6th March 1930

Isle of Guernsey delivered to its new owners

Of all the ships linking Guernsey and the mainland, few have been as well named as this. The Isle of Guernsey was built by William Denny and Brothers in Dumbarton. Launched on 17 December 1929, it had two propellers driven by a steam turbine. After undergoing sea trials, it was handed to it owner, the Southern Railway Company, on 6 March 1930.

They’d commissioned it for the Southampton to Guernsey route, presumably anticipating a long service life. Unfortunately, the war soon got in the way.

Wartime service

Once Guernsey had been occupied, the chances of sending ships between the island and the mainland were nil. Worse, with no leisure traffic to speak of, the Isle of Guernsey was commandeered by the military. It was refitted as a hospital ship nine years after Southern Railway had acquired it, and in 1940 sailed to Dunkirk.

It returned in France for D-Day, and didn’t re-enter civilian service until after the war. Over its active life, it put in just under 25 years service ferrying passengers backwards and forwards between the mainland and Channel Islands, if you discount its war duty, and was retired – and scrapped – in 1961.

Paddle steamer specs

She wasn’t enormous by today’s standards, at just 93 by 13 metres with a draught of 4.2 metres. She could carry 1,400 passengers, of whom 800 were in first class, mainly in private cabins, and 600 in a largely open-plan second class. The Birmingham Daily Gazette reported, on 19 May 1930, on “a novel feature… found in the portable cabins on the promenade deck during the winter and their replacement in the summer by tea lounges on the port and starboard sides”.

The Isle of Guernsey, which cost £170,000 to build, joined the Isle of Jersey and Isle of Sark, which already plied the route.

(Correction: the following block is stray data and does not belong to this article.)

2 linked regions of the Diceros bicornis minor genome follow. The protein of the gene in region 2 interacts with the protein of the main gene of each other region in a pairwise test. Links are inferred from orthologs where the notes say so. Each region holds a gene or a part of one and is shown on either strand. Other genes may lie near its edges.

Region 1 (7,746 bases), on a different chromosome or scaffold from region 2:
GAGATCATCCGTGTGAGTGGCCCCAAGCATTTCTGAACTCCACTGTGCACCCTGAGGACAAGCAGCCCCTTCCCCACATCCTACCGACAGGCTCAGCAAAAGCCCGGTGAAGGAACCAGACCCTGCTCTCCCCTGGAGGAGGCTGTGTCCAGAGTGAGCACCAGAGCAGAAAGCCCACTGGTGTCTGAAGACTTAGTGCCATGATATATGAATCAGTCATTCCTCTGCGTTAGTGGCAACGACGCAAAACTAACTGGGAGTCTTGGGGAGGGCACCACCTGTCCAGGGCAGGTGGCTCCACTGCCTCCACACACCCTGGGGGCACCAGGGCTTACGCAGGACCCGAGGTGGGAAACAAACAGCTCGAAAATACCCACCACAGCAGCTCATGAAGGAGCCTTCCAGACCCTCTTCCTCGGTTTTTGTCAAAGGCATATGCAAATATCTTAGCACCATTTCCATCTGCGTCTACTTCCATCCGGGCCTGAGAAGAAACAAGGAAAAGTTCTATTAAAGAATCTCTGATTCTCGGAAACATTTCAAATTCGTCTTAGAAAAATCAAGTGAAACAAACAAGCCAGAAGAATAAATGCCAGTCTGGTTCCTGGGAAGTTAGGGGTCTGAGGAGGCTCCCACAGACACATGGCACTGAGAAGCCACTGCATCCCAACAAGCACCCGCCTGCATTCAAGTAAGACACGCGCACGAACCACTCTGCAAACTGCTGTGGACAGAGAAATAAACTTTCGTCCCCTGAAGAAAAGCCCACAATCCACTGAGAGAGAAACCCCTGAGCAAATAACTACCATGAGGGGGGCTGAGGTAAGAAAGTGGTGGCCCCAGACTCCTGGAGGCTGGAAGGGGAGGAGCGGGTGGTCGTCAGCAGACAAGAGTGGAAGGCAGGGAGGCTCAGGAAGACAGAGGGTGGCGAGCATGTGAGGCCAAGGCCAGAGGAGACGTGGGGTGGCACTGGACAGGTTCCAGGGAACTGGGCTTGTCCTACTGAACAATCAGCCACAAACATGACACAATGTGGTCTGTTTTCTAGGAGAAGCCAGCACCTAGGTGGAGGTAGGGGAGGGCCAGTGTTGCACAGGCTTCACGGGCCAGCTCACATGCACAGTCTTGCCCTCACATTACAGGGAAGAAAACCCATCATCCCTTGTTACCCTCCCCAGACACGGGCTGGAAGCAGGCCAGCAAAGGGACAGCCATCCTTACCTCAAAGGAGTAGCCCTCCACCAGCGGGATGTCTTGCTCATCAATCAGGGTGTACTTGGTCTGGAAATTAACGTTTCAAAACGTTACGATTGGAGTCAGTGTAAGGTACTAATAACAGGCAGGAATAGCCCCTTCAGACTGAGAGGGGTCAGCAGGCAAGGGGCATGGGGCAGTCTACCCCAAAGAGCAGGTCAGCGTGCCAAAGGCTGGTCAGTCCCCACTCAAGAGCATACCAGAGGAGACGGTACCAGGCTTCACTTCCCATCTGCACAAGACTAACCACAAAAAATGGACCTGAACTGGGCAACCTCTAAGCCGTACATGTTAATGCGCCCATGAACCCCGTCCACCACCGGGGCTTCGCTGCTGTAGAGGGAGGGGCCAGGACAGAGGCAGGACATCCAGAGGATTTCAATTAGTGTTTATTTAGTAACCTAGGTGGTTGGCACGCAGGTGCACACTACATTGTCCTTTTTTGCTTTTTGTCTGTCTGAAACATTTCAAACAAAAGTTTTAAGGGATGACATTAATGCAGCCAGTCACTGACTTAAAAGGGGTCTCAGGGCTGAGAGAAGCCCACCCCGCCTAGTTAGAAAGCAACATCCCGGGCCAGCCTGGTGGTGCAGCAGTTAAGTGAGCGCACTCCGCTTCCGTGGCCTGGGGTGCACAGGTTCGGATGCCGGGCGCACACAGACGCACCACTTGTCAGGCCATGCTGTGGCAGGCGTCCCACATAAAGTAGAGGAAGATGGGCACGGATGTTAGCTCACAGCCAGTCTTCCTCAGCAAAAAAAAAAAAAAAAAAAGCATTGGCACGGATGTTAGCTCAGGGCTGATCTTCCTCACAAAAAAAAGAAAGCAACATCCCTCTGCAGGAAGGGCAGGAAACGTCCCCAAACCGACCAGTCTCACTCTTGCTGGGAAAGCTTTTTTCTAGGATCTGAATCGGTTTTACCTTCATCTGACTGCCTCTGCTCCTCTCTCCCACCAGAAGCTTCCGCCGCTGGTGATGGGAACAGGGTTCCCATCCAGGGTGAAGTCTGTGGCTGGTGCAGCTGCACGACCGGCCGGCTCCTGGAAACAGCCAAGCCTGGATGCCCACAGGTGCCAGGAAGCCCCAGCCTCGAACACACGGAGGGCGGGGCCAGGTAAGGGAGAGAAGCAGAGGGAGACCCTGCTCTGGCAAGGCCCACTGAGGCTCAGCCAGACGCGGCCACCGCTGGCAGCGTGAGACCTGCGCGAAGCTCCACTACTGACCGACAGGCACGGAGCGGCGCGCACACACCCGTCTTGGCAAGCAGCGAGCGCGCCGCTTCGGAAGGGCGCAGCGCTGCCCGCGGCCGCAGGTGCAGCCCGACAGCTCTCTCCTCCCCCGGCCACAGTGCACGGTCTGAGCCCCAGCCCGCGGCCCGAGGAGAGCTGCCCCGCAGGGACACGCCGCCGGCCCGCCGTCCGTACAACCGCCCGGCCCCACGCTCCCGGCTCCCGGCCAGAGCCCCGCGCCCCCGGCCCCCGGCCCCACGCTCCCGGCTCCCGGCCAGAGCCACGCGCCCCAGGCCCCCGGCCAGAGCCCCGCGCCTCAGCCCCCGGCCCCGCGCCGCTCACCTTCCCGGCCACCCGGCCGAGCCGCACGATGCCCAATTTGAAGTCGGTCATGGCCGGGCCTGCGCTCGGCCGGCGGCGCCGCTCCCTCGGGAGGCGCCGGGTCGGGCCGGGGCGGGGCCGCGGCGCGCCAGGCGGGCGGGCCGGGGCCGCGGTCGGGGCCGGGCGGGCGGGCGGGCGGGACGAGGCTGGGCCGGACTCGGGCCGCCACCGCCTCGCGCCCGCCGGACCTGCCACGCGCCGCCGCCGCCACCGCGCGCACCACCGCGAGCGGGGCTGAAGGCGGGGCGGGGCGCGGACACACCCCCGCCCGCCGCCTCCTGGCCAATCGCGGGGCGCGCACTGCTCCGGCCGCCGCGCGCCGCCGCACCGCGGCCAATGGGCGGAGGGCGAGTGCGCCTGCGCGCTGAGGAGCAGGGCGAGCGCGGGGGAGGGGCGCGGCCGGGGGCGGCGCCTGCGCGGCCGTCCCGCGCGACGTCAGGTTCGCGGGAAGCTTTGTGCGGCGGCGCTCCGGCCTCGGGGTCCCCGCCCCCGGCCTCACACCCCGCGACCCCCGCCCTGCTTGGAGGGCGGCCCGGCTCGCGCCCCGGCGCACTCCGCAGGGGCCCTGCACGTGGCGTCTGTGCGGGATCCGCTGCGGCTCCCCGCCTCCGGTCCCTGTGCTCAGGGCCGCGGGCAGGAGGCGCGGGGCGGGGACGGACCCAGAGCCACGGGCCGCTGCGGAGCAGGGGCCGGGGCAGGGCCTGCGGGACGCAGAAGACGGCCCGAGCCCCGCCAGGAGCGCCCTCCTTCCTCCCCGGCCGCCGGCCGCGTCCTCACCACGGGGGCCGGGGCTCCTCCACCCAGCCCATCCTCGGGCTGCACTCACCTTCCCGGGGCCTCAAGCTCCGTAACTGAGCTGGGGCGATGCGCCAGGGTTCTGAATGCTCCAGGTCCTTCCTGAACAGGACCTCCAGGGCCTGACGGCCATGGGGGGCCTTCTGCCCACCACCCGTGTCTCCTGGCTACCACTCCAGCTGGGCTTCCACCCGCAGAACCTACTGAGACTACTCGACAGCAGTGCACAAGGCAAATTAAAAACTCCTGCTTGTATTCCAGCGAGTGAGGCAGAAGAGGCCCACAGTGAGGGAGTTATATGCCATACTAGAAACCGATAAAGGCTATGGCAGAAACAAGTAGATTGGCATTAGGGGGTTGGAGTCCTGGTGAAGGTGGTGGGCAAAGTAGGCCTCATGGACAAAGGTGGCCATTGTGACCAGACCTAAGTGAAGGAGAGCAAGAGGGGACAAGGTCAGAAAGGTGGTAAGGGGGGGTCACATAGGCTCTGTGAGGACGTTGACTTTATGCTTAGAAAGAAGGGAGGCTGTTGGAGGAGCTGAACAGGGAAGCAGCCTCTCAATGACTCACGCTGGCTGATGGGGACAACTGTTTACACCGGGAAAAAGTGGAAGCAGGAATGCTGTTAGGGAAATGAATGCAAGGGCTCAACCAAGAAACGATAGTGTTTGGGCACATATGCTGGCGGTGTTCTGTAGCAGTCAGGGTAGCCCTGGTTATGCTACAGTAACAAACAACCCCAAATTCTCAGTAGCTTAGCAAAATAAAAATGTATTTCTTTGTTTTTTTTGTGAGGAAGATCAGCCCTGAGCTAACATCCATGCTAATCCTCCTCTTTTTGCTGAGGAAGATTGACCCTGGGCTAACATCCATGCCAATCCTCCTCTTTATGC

The ships were fitted out to a higher standard than passengers on the route had experience until that point. The Taunton Courier and Western Advertiser wrote on 19 March 1930 that both the Isle of Guernsey and the Isle of Jersey “are equipped with every possible means science has devised for ensuring safety at sea, especially in times of fog. The wireless room is the last word in efficiency”.

 

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Other events that occured in March

Debut of Guernsey-set comedy This is Jinsy 1st
Channel 4 broadcasts Sark-based Mr Pye 2nd
First ever broadcast of Puffin’s Pla(i)ce 3rd
Dead man appointed to run Guernsey Airport 4th
Guernsey’s entire police force is arrested 5th
Isle of Guernsey delivered to its new owners 6th
Guernsey players set darts record
Guernsey heads call for an end to the Eleven-plus 7th
Guernsey’s first governor, Edmund Weston, is appointed 8th
Occupying forces mount a desperate raid on Granville 9th
Guernsey emergency services prepare for a disaster 10th
Birth of Baron James de Saumarez 11th
First publication of Victor Hugo’s Toilers of the Sea 12th
Building work starts on Guernsey Airport 13th
Guernsey’s island-wide police force is established 14th
Guernsey exchange student goes missing in Virginia 15th
The Book of Ebenezer Le Page is published 16th
BBC Radio Guernsey takes to the air
Guernsey clears up after heaviest snow in years 17th
Torrey Canyon spills oil on Guernsey’s beaches 18th
Guernsey issues banknotes featuring famous locals 19th
Guernsey guidebook pioneer Henry Inglis dies 20th
Soldiers staged a mutiny at Fort George 21st
Alderney arrest sparks a “riot” 22nd
Guernsey nurse Elizabeth Lincoln elected to the States 23rd
Famed printer Thomas de la Rue born 24th
Guernsey votes for equal age of consent 25th
Guernsey to UK telephone connection inaugurated 26th
Condor Liberation enters service 27th
Guernsey Post Office is established 28th
Enemy at the Door comes to the end of its run 29th
Guernsey adopts Sterling currency 30th
Guernsey and France tackle the Amoco Cadiz oil spill 31st